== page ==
The innovation: Fabric experience architecture
The space: Heimtextil Trend Forum
The instigator: The Future Laboratory
Textile trends could be experienced as well as seen at this year’s Heimtextil trade show in Frankfurt. This was thanks to the innovative way in which the show presented its annual Trend Forum, using architecture rather than stands to display products.
It all started last year, when a panel of trend experts from around the world identified the trends. These were then published in a book in April. This year LS:N Global’s parent company, The Future Laboratory, was chosen to produce the book. It was called Re-Connect, and featured four key trends about how consumers have adopted a more considered approach to spending. The trends were Mix Mash, Wilderness, Utility and Sobriety.
The next challenge was to take these trends and turn them into a display at the Heimtextil show. The Future Laboratory first had to pick key fabrics produced by exhibitors in response to the trend brief. These would then form the basis of the Trend Forum space in the show hall. But The Future Laboratory wanted to do things differently this year.
‘Previous shows had been much more arts and craftsy,’ says Caroline Till, who worked on the project for The Future Laboratory, and is co-founder of design research agency FranklinTill. ‘But we wanted it to be more of an architectural space where people could be immersed and could interact with the fabrics.’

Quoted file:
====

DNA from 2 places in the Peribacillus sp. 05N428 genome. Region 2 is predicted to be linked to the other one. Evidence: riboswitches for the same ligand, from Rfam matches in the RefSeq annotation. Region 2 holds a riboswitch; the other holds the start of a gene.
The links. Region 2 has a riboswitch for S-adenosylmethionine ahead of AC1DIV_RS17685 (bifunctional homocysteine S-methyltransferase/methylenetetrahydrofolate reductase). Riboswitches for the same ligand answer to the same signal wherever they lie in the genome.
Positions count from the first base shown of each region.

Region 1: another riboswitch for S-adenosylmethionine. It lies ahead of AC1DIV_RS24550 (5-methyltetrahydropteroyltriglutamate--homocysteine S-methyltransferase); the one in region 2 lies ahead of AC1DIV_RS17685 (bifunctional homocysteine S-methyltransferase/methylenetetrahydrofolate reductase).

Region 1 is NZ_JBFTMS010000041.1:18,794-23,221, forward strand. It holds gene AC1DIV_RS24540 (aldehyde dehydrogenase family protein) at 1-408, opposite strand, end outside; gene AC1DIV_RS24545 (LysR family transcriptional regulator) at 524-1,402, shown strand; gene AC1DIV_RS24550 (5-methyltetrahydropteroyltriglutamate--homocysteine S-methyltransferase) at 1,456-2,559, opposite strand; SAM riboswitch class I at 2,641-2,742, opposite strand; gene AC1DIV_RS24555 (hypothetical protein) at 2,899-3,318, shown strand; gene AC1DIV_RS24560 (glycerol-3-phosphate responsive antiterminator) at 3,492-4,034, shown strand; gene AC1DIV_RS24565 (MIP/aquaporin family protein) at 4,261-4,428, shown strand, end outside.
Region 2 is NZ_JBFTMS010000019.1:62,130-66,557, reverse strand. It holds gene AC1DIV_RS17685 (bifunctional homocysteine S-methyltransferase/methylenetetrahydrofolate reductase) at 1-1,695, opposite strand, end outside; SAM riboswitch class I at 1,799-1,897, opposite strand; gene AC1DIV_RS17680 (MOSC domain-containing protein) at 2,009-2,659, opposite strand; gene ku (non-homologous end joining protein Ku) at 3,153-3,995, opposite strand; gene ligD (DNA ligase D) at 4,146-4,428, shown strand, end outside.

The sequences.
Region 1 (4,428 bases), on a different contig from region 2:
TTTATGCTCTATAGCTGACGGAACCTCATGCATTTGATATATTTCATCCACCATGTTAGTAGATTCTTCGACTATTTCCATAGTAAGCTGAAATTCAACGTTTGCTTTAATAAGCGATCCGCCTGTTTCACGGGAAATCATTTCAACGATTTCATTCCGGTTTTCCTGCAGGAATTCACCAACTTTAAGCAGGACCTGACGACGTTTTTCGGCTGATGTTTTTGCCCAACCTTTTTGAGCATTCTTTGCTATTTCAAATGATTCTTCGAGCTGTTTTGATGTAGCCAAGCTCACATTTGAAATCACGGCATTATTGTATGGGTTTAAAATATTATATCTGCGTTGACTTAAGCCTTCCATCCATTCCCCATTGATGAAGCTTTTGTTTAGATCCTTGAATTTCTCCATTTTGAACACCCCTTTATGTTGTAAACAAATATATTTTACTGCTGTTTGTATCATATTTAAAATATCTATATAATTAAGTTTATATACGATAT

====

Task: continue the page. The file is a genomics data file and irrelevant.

To do this, The Future Laboratory built four large architectural structures. It commissioned retail design agency Campaign – previously featured in Innovate – to create each of these. For the Wilderness trend, burnt wood was used to build a cavernous structure. For Utility, scaffolding created a large cage-like construction. To illustrate Sobriety an installation featuring lights covered in a translucent fabric created a subtle, warm glow. And for Mix Mash a series of geometric structures were covered with bright elastic cords.
All four structures were surrounded by a series of ropes that hung tightly together from the ceiling. Visitors had to break them apart to get through. ‘It created a sense of discovery to find the structure and fabrics on the other side,’ says Till.
Being natural, the ropes also had a slight musky smell, which filled the air around the structures. Some visitors enjoyed it. Others found it more challenging. But this was the idea. The smell added an extra sensory dimension to the Re-Connect experience. Not only could people see the new fabric trends, they could feel, experience and sense them.
Top five take-outs
1: Immerse your visitor. Demonstrate your products in an emotional context.
2: Be provocative. Why use a perfumed scent when a natural one can be more challenging?
3: Use architecture. Build a structure that uses your products to surround your customer or visitor.
4: Be unpredictable. The Re-Connect show was significantly removed from the typical Trend Forum format.
5: Create a journey. Use architecture to build a path for customers to walk into in order to create a greater sense of discovery when they see your products.